The number ratio Rn is preferably 80% or more. Most of (i.e., 80% or more of) graphite particles in the boron carbide sintered body are exposed to the pores, thus increasing the proportion of the graphite particles that contribute to the propagation of a crack. This results in an increase in grindability while the high hardness of the sintered body is maintained. A higher number ratio of the graphite particles exposed to the pores results in higher grindability. If the number ratio of the graphite particles in the sintered body disposed around the pores is excessively high, the degree of dispersion of the graphite particles in the sintered body is reduced. Thus, to keep the high effect of the graphite particles as the sintering additive the number ratio is more preferably 95% or less.

In the boron carbide sintered body according to this embodiment, (Lp/La) is preferably not less than 0.3, where La is a length of circumference of the pore in a cross sectional view, and Lp is a length of the circumference of the exposed graphite particle in the cross sectional view.

FIG. 1 is a schematic cross-sectional view of a boron carbide sintered body according to an embodiment of the present invention. FIG. 1 shows boron carbide 1 as a main component, pores 2, graphite particles 3, and silicon carbide 4. The crystal structure of boron carbide is omitted. Note that some particles can completely surround a pore in the cross section.

The expression “the length La of circumference of the pore in the cross sectional view” refers to a length of the circumference of the pore 2 in the sintered body in a cross sectional view. The expression “the length Lp of the exposed graphite particle 3” refers to a length of the entire circumference of the graphite particle 3 in the sintered body in a cross-sectional view. That is, Lp includes not only the length of the particle portion forming the pore wall, but the whole of its cross-sectional circumference. The ratio (Lp/La) of the lengths is set to not less than 0.3. In other words, the proportion of the graphite particle 3 in the pore is limited. That is, the proportion of the graphite particle 3 exposed to the pores is high. In this case, even when a crack forms or extends in any direction from the pore 2, the existing probability of the graphite particles 3 is high. Thus, it is possible to obtain a sintered body having excellent grindability by virtue of facilitation of crack propagation by using the graphite particles 3 while high hardness is maintained. At a ratio (Lp/La) of less than 0.3, the proportion of the graphite particle 3 in the pore is low, thereby degrading grindability. Furthermore, grindability is easily changed depending on the processing direction. The ratio (Lp/La) is more preferably 0.6 or more, thereby further improving grindability. Note that a graphite particle may completely surround a pore in the cross section, and Lp>La may occur. (E.g., the pentagonal pore and particle in FIG. 1.)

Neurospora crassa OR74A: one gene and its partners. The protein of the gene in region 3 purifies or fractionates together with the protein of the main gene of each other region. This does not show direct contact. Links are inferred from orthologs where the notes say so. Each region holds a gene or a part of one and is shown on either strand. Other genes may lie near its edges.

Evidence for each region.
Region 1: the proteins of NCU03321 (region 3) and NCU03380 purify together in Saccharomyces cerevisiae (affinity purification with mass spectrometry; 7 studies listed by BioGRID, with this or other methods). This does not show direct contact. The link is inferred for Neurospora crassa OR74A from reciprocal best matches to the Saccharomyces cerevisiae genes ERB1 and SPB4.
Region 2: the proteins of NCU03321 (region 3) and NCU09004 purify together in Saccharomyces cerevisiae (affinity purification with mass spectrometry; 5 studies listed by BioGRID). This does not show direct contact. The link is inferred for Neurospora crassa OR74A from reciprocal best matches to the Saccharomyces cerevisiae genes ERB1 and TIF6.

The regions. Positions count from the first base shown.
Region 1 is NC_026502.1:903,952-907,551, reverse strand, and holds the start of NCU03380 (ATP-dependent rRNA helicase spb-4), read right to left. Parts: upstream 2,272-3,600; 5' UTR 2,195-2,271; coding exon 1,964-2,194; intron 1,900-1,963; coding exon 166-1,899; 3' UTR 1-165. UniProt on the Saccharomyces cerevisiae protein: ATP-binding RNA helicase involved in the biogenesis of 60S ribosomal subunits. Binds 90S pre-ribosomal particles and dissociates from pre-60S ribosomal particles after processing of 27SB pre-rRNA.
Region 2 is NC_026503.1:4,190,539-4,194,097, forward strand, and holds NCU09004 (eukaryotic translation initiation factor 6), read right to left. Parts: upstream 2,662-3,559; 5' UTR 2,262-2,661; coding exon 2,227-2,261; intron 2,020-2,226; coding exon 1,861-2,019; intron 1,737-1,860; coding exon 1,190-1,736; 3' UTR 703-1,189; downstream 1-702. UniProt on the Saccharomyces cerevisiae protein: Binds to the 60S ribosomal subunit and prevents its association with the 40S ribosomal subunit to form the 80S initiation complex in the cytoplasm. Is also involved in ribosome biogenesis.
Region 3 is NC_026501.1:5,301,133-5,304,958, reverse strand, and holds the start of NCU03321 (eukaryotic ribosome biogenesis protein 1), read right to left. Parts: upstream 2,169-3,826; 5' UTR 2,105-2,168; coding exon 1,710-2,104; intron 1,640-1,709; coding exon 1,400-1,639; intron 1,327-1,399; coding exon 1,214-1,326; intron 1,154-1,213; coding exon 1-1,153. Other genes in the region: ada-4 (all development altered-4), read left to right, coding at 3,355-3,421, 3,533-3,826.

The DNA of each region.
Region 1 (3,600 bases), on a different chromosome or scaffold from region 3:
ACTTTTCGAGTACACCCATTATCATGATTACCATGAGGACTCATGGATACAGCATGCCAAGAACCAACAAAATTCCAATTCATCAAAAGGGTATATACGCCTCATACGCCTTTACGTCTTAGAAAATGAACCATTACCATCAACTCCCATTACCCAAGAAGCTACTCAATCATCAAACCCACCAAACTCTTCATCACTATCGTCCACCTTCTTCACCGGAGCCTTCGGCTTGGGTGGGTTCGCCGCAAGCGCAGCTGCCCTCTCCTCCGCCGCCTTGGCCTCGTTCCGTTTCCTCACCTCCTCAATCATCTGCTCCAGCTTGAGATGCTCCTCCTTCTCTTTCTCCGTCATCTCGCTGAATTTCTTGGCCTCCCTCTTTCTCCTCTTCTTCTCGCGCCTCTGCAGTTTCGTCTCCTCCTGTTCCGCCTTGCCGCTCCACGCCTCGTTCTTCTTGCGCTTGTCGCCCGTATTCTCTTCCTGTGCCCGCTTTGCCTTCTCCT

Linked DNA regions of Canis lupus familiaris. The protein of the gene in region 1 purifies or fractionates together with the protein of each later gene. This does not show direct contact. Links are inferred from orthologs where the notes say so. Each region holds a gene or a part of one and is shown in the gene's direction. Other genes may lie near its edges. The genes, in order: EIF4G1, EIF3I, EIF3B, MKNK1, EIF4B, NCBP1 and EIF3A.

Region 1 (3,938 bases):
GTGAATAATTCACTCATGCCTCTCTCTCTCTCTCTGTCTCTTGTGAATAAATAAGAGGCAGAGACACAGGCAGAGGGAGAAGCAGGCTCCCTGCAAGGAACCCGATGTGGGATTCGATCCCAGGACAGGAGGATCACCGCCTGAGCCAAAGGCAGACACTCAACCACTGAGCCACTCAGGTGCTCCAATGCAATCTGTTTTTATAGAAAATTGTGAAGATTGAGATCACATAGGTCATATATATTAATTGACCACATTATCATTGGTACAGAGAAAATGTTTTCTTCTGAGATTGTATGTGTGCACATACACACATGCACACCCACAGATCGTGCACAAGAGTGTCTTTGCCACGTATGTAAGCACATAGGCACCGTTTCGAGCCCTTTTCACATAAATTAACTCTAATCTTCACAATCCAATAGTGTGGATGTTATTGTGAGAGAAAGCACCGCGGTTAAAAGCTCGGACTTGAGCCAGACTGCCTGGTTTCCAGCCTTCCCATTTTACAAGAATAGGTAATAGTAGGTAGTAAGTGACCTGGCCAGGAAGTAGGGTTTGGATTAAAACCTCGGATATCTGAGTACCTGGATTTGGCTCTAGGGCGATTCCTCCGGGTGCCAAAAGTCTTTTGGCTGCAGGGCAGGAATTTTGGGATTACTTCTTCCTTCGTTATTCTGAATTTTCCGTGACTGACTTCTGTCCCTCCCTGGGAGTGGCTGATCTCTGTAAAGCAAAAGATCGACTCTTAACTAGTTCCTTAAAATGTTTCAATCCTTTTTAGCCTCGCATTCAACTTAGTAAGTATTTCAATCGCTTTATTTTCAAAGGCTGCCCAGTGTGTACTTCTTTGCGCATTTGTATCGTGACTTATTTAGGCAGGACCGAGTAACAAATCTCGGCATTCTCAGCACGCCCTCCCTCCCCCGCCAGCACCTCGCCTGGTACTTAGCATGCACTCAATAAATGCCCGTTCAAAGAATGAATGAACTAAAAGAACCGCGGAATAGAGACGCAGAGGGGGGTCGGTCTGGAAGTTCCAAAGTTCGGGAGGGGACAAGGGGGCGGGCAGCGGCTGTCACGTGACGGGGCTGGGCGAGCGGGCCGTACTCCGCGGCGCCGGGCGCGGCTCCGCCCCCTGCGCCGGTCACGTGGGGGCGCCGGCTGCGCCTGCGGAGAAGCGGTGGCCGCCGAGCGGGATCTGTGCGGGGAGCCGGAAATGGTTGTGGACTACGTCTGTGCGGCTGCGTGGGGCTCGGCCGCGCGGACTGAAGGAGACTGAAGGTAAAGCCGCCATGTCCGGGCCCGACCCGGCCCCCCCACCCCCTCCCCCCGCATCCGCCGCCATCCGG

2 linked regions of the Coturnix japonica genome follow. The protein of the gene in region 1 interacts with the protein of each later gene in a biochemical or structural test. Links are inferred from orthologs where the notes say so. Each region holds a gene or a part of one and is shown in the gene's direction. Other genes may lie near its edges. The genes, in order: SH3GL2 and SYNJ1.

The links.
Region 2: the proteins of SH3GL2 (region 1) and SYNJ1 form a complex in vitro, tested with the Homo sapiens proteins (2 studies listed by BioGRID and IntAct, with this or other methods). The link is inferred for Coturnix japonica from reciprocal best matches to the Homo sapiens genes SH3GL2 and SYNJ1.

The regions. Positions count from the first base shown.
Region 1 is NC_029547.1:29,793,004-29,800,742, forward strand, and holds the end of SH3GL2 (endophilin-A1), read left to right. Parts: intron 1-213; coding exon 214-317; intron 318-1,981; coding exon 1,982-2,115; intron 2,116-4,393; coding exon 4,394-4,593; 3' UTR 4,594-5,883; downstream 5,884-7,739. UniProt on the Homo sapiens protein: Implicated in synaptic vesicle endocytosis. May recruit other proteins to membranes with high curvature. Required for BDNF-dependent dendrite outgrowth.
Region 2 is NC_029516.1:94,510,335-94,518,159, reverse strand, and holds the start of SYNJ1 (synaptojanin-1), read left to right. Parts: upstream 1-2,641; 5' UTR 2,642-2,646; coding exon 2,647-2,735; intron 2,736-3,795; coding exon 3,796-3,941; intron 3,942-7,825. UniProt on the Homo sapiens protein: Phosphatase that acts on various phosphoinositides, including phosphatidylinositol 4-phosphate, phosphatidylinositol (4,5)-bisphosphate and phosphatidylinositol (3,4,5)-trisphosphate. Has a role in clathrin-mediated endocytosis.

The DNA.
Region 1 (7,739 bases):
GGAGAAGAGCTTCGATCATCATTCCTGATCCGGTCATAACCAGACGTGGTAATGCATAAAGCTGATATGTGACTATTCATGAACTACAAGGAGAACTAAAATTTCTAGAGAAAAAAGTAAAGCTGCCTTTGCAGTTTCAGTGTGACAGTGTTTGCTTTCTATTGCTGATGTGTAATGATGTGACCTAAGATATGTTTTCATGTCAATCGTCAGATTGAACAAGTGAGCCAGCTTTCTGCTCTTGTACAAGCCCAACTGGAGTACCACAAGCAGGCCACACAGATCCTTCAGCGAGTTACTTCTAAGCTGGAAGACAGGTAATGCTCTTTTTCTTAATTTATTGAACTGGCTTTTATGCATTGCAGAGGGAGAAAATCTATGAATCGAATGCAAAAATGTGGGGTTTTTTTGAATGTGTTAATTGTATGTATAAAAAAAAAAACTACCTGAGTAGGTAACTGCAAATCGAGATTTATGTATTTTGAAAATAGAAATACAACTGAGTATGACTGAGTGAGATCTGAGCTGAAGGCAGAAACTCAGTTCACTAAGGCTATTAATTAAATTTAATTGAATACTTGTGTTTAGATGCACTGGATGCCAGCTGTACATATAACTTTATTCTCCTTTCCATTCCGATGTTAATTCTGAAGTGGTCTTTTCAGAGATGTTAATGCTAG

The length La of circumference of the pore in a cross sectional view and the length Lp of the whole circumference of the exposed the graphite particle in the cross sectional view are determined by observing a secondary electron image magnified 1,000 times of any area on the polished surface of the cross section and measuring the lengths by image analysis. In this case, for example, the area has a length of 100 μm and a width of 80 μm.

The cross section may be polished by cross section polish. Specifically, for example, polishing is performed with an apparatus for preparing a scanning electron microscope specimen (cross section polisher, SM-09010, produced by JEOL Ltd.) under the following conditions: an acceleration voltage of argon ions with which the cross section is irradiated is set to 6 kV; the flow rate of an argon gas is controlled in such a manner that a current is 70% to 80% of the maximum of an argon ion current; and the polishing time is 8 hours.